PlayMakers Repertory Company will kick off its 2016-17 season on Aug. 24-28 with the world premiere of DRAW THE CIRCLE, an autobiographical one-man show about his female-to-male transition written and performed by Mashuq Mushtaq Deen and directed by Chay Yew. There will be a freewheeling talkback with the artists and selected subject-matter experts, following each performance of this provocative PRC2 production in the Elizabeth Price Kenan Theatre in the University of North Carolina at Chapel Hill’s Center for Dramatic Art.
On his website, Deen describes this intensely personal yet universal play as “The hilarious and deeply moving story of conservative Muslim mother at her wits’ end, a Muslim father who likes to tell jokes, and a queer American woman trying to make a good impression on her Indian in-laws. In a story about family and love and the things we do to be together, one immigrant family must come to terms with a child who defies their most basic expectations of what it means to have a daughter … and one woman will redefine the limits of unconditional love.”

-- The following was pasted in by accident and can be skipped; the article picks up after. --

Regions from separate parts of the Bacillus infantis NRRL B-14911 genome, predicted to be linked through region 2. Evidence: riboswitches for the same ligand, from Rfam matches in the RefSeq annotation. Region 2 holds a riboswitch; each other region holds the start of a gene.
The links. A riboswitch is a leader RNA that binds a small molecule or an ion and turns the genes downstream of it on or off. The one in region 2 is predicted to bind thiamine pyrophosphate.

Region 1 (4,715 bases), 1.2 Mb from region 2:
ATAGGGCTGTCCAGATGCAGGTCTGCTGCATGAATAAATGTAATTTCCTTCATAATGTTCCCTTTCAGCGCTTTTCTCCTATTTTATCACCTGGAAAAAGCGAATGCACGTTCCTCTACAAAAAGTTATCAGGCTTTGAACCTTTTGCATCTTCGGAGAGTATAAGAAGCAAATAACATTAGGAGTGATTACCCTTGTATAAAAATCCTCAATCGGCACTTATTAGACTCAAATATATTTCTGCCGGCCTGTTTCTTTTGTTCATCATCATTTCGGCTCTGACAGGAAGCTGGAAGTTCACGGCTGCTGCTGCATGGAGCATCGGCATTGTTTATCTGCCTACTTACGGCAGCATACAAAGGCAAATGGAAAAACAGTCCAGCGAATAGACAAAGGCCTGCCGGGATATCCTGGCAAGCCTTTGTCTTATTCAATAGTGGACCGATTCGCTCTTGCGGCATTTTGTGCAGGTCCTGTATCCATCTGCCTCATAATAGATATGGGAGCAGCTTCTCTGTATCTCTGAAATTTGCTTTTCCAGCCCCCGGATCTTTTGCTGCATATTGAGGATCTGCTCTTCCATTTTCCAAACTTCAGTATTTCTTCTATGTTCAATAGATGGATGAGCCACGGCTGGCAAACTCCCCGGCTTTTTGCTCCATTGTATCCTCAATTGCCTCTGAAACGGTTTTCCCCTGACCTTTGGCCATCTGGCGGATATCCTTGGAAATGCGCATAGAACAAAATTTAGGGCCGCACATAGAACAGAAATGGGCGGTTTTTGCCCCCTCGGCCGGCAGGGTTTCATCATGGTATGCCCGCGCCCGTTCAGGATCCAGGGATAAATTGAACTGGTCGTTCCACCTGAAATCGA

“The story is autobiographical, so in a way, the story conceived me,” claims Mashuq Mushtaq Deen. “People ask, When did you ‘transition’?, as if it’s a point in time. It was more than a decade in the making — years of resisting, coming to terms, resisting again.”
He adds, “I finally decided to write about it, because I thought the story could do some good in the world, could help other people feel less alone than I felt. But when I began the telling, I realized I wasn’t as interested in my own journey, I had already lived through it. The exploration I could sustain — and writing for me is both exploration and a lengthy commitment, as plays can take years — was the journey of the other characters, those who loved me and didn’t want me to change. And certainly, writing the play also helped me to understand my family in a different way.
“While I was writing [Draw the Circle], I did a lot of research on solo shows,” Deen recalls. “I was most inspired by my friend and colleague Jessica Dickey’s piece, The Amish Project [– which is] a brilliant piece of theater, if you ever get to see it[.] In that play, she portrays all the characters around the Amish community; and through that negative space, if you will, the audience gets a much more complicated version of the heart and soul of this Amish community.
^Taken from Triangle Arts & Entertainment’s Review of DRAW THE CIRCLE, read the full review here.
Learn more about DRAW THE CIRCLE, here.